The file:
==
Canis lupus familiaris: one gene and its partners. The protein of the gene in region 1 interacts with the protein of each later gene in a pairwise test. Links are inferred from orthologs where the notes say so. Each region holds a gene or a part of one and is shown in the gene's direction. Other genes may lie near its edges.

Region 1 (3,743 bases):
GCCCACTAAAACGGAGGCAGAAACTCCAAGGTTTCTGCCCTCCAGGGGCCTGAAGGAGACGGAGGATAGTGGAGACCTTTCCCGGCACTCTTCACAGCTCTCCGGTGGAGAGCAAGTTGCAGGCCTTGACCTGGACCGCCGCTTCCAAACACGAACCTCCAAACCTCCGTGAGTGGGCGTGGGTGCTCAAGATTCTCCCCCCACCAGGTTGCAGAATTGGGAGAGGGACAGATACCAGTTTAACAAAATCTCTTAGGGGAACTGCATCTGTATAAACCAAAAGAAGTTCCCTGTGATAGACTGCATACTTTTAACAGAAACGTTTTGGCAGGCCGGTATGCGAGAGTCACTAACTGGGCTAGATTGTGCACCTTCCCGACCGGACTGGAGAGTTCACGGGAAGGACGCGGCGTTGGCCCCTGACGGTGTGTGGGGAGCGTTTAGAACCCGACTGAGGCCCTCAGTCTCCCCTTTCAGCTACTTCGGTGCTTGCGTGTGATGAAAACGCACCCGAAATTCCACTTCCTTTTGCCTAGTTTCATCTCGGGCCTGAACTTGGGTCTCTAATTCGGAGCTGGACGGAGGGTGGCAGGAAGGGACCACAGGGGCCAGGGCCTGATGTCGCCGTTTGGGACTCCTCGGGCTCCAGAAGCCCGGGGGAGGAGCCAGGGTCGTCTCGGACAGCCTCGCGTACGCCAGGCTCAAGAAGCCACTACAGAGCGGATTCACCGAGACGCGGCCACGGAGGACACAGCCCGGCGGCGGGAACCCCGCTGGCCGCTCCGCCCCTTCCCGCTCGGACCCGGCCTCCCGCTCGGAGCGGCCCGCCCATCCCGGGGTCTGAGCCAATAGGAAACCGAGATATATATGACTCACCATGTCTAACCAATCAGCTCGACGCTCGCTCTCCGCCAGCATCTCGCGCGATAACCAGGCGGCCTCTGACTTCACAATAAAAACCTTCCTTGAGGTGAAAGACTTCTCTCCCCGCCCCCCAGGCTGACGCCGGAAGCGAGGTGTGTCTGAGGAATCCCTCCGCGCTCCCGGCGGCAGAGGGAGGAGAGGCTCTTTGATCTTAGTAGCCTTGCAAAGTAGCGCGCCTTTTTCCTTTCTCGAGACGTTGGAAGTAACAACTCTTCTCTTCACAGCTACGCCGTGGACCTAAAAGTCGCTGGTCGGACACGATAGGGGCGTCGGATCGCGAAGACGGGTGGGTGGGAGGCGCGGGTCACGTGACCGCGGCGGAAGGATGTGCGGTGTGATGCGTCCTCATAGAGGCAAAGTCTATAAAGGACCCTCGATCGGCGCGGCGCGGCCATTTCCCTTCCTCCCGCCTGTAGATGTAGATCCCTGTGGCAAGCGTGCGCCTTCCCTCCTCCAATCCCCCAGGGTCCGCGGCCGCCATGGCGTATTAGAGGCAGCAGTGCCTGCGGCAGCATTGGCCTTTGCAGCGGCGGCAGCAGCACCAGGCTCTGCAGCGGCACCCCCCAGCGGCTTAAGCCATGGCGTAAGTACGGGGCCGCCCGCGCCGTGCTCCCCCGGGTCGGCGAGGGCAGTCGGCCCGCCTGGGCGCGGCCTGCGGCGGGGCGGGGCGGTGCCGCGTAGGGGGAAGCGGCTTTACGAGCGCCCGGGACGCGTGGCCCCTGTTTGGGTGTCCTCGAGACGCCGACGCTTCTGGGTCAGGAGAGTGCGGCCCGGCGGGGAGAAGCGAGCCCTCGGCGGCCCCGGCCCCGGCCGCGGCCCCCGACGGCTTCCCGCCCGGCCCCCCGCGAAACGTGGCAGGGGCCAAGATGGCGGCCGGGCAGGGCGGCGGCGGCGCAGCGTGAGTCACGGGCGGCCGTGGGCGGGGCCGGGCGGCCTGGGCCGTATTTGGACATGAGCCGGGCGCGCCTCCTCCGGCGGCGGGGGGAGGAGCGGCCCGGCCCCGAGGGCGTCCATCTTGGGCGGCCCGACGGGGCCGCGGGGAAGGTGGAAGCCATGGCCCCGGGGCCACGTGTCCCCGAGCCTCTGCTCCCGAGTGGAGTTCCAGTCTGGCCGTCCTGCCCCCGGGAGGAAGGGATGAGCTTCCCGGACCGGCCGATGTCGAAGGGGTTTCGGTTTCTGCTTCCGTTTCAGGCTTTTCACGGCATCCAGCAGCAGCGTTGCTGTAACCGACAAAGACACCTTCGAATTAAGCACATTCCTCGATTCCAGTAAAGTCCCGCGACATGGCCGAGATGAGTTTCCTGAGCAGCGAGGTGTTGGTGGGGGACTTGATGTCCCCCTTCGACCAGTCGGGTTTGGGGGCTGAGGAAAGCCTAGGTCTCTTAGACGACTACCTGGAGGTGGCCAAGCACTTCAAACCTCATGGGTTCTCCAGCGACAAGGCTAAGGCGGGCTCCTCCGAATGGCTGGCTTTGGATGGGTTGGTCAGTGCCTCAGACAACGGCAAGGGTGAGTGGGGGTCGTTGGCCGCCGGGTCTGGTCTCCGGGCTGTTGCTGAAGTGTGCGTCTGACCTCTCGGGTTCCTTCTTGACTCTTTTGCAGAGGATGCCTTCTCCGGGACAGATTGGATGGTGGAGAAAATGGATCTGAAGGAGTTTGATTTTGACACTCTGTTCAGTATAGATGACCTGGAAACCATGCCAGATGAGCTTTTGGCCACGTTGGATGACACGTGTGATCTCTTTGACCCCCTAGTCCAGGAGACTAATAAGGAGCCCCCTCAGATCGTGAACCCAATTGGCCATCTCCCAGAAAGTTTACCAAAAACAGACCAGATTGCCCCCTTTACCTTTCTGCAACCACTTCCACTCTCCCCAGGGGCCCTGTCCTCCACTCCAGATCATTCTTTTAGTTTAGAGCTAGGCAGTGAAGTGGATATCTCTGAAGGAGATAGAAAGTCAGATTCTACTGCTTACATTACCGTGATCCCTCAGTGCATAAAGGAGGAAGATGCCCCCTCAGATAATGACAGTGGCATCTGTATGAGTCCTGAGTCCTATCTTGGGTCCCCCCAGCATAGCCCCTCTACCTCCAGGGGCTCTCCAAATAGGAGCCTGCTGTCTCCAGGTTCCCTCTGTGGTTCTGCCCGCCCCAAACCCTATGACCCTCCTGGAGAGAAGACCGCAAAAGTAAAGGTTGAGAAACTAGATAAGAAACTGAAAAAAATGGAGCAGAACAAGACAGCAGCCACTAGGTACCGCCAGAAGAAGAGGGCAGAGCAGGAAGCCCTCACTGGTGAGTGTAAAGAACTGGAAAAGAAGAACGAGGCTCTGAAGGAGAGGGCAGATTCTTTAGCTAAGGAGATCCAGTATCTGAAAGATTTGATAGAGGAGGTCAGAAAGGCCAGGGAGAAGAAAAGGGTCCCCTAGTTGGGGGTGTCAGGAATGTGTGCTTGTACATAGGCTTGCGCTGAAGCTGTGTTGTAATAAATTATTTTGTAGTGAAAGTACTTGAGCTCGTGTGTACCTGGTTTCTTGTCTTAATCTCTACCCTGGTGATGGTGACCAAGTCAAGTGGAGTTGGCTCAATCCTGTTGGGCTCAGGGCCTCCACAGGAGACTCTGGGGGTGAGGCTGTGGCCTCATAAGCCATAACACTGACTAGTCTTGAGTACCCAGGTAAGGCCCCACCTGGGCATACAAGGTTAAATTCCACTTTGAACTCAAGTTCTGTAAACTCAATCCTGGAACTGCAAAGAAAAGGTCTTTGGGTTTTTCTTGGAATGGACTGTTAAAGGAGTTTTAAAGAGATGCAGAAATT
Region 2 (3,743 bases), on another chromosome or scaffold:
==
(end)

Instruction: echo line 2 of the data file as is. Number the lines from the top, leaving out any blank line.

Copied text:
Region 1 (3,743 bases):